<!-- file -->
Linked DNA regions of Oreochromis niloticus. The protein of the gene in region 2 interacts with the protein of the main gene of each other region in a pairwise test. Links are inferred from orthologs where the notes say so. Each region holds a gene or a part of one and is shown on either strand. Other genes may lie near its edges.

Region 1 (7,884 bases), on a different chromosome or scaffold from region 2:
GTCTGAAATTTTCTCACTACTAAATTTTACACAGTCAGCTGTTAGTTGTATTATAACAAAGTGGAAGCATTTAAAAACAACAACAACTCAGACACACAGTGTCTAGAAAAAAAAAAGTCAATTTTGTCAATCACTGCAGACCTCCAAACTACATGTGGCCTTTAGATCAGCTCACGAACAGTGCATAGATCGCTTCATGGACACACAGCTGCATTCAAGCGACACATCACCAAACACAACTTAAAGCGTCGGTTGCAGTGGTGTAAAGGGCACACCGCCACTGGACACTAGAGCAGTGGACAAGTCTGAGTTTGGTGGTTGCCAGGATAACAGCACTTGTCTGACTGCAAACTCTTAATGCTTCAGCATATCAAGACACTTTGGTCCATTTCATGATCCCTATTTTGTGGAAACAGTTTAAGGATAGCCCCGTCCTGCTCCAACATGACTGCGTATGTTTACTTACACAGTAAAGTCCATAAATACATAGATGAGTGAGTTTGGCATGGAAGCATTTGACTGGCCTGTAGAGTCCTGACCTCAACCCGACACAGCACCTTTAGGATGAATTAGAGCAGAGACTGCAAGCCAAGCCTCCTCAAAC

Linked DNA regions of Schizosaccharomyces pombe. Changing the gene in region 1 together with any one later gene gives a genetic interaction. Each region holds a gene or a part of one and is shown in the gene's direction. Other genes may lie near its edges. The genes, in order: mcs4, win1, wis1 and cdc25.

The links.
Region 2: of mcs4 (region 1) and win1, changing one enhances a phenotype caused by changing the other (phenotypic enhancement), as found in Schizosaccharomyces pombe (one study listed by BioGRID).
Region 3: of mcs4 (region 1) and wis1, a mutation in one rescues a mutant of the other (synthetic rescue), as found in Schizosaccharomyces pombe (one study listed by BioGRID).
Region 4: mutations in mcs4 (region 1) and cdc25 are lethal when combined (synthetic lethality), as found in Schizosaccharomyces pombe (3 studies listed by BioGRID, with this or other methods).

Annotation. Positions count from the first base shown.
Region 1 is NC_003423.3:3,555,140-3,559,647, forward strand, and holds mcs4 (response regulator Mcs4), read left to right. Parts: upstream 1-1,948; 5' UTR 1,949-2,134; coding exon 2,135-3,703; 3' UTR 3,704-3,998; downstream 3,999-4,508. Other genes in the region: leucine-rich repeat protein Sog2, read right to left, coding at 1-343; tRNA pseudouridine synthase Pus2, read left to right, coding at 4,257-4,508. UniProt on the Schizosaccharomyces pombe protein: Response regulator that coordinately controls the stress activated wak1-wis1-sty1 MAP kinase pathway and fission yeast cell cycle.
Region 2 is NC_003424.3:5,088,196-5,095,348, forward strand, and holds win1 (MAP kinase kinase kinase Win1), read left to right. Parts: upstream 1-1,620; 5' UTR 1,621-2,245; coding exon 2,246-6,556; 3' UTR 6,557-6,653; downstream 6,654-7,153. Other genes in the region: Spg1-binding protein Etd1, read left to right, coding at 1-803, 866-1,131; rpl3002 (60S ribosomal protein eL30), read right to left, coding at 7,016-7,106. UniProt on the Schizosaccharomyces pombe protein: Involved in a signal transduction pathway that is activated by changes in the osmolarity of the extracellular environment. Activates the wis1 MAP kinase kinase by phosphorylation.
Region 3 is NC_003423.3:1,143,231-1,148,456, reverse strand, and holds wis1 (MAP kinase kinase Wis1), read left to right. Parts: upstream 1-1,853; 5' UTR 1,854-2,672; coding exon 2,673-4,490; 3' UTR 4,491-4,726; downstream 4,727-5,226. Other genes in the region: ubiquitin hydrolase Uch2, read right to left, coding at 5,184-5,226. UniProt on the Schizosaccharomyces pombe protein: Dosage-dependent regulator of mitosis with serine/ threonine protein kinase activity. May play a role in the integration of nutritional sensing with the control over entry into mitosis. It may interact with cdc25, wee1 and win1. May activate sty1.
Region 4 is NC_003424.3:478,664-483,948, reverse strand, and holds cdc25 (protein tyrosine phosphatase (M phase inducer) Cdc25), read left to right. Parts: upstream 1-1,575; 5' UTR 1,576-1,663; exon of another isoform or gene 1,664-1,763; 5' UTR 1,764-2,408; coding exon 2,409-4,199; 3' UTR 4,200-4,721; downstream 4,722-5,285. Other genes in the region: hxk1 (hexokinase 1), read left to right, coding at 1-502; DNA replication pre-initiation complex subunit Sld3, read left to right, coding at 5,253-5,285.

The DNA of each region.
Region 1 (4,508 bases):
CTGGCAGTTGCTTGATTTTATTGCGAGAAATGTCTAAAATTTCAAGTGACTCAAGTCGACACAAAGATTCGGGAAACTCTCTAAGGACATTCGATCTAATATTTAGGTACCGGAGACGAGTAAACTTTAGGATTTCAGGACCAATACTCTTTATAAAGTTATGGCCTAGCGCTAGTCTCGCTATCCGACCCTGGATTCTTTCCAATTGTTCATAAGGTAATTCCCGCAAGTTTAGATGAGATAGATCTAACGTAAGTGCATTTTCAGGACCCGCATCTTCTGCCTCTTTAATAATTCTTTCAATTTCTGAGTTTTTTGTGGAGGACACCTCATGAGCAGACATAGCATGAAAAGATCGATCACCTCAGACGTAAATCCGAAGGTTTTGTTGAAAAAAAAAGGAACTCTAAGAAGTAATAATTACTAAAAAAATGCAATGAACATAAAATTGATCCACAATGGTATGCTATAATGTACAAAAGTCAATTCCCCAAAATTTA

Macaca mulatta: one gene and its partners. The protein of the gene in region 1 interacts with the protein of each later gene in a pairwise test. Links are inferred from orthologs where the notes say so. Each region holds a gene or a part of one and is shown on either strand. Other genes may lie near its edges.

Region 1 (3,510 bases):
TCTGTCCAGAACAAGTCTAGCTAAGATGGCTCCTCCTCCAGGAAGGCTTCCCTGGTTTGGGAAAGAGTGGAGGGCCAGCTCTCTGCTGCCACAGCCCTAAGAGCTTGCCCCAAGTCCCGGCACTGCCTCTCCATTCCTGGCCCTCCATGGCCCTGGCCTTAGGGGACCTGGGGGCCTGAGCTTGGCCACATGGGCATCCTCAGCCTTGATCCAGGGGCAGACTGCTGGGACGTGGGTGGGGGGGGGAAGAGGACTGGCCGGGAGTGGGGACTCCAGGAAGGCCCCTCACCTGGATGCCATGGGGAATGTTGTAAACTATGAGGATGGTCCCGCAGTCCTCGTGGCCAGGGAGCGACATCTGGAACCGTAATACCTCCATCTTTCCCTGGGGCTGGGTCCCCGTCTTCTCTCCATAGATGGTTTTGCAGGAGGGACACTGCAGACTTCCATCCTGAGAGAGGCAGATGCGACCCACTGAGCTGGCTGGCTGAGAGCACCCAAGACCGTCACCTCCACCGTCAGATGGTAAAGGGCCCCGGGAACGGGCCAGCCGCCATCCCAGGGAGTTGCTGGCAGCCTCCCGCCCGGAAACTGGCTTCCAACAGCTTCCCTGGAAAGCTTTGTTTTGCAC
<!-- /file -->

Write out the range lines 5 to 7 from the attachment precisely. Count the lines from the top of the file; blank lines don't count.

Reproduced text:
The links.
Region 2: of mcs4 (region 1) and win1, changing one enhances a phenotype caused by changing the other (phenotypic enhancement), as found in Schizosaccharomyces pombe (one study listed by BioGRID).
Region 3: of mcs4 (region 1) and wis1, a mutation in one rescues a mutant of the other (synthetic rescue), as found in Schizosaccharomyces pombe (one study listed by BioGRID).